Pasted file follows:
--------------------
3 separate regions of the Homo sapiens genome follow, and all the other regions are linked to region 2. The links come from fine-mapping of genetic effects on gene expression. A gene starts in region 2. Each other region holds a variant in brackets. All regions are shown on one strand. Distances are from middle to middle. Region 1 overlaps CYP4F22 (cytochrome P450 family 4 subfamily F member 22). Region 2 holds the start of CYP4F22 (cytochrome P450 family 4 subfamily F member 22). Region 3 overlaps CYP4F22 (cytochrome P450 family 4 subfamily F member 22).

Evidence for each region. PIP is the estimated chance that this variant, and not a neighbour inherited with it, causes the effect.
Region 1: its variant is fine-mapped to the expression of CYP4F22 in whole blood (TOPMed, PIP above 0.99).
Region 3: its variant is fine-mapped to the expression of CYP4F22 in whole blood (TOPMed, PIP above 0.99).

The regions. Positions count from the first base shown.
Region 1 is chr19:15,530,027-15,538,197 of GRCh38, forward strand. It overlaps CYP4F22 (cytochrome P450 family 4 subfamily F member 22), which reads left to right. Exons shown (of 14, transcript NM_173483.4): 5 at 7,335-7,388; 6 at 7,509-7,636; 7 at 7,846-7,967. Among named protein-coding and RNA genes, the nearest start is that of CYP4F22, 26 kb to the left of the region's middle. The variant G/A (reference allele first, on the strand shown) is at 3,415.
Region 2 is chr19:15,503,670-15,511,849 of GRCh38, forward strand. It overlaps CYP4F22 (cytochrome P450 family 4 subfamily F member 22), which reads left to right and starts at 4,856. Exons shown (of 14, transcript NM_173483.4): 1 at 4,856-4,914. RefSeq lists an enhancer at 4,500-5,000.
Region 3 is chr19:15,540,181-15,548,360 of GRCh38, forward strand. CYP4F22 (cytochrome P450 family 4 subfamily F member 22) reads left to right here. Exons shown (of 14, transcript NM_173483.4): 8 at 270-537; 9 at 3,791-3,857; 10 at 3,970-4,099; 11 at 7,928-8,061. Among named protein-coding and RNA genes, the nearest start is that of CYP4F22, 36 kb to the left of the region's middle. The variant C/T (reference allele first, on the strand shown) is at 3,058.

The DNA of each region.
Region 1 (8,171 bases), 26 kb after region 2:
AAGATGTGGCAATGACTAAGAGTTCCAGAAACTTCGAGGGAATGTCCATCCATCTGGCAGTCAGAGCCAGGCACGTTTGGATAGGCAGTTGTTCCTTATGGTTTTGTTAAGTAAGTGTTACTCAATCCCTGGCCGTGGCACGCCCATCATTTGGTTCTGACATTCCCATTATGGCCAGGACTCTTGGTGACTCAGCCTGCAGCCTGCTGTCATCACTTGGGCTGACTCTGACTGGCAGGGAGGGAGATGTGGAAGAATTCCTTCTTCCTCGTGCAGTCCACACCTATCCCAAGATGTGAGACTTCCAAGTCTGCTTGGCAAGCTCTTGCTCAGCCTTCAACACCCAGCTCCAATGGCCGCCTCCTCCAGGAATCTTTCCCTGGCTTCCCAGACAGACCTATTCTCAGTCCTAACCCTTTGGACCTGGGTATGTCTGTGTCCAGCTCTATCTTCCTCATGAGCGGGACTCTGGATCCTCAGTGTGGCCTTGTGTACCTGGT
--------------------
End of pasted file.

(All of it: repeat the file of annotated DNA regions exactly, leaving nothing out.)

3 separate regions of the Homo sapiens genome follow, and all the other regions are linked to region 2. The links come from fine-mapping of genetic effects on gene expression. A gene starts in region 2. Each other region holds a variant in brackets. All regions are shown on one strand. Distances are from middle to middle. Region 1 overlaps CYP4F22 (cytochrome P450 family 4 subfamily F member 22). Region 2 holds the start of CYP4F22 (cytochrome P450 family 4 subfamily F member 22). Region 3 overlaps CYP4F22 (cytochrome P450 family 4 subfamily F member 22).

Evidence for each region. PIP is the estimated chance that this variant, and not a neighbour inherited with it, causes the effect.
Region 1: its variant is fine-mapped to the expression of CYP4F22 in whole blood (TOPMed, PIP above 0.99).
Region 3: its variant is fine-mapped to the expression of CYP4F22 in whole blood (TOPMed, PIP above 0.99).

The regions. Positions count from the first base shown.
Region 1 is chr19:15,530,027-15,538,197 of GRCh38, forward strand. It overlaps CYP4F22 (cytochrome P450 family 4 subfamily F member 22), which reads left to right. Exons shown (of 14, transcript NM_173483.4): 5 at 7,335-7,388; 6 at 7,509-7,636; 7 at 7,846-7,967. Among named protein-coding and RNA genes, the nearest start is that of CYP4F22, 26 kb to the left of the region's middle. The variant G/A (reference allele first, on the strand shown) is at 3,415.
Region 2 is chr19:15,503,670-15,511,849 of GRCh38, forward strand. It overlaps CYP4F22 (cytochrome P450 family 4 subfamily F member 22), which reads left to right and starts at 4,856. Exons shown (of 14, transcript NM_173483.4): 1 at 4,856-4,914. RefSeq lists an enhancer at 4,500-5,000.
Region 3 is chr19:15,540,181-15,548,360 of GRCh38, forward strand. CYP4F22 (cytochrome P450 family 4 subfamily F member 22) reads left to right here. Exons shown (of 14, transcript NM_173483.4): 8 at 270-537; 9 at 3,791-3,857; 10 at 3,970-4,099; 11 at 7,928-8,061. Among named protein-coding and RNA genes, the nearest start is that of CYP4F22, 36 kb to the left of the region's middle. The variant C/T (reference allele first, on the strand shown) is at 3,058.

The DNA of each region.
Region 1 (8,171 bases), 26 kb after region 2:
AAGATGTGGCAATGACTAAGAGTTCCAGAAACTTCGAGGGAATGTCCATCCATCTGGCAGTCAGAGCCAGGCACGTTTGGATAGGCAGTTGTTCCTTATGGTTTTGTTAAGTAAGTGTTACTCAATCCCTGGCCGTGGCACGCCCATCATTTGGTTCTGACATTCCCATTATGGCCAGGACTCTTGGTGACTCAGCCTGCAGCCTGCTGTCATCACTTGGGCTGACTCTGACTGGCAGGGAGGGAGATGTGGAAGAATTCCTTCTTCCTCGTGCAGTCCACACCTATCCCAAGATGTGAGACTTCCAAGTCTGCTTGGCAAGCTCTTGCTCAGCCTTCAACACCCAGCTCCAATGGCCGCCTCCTCCAGGAATCTTTCCCTGGCTTCCCAGACAGACCTATTCTCAGTCCTAACCCTTTGGACCTGGGTATGTCTGTGTCCAGCTCTATCTTCCTCATGAGCGGGACTCTGGATCCTCAGTGTGGCCTTGTGTACCTGGT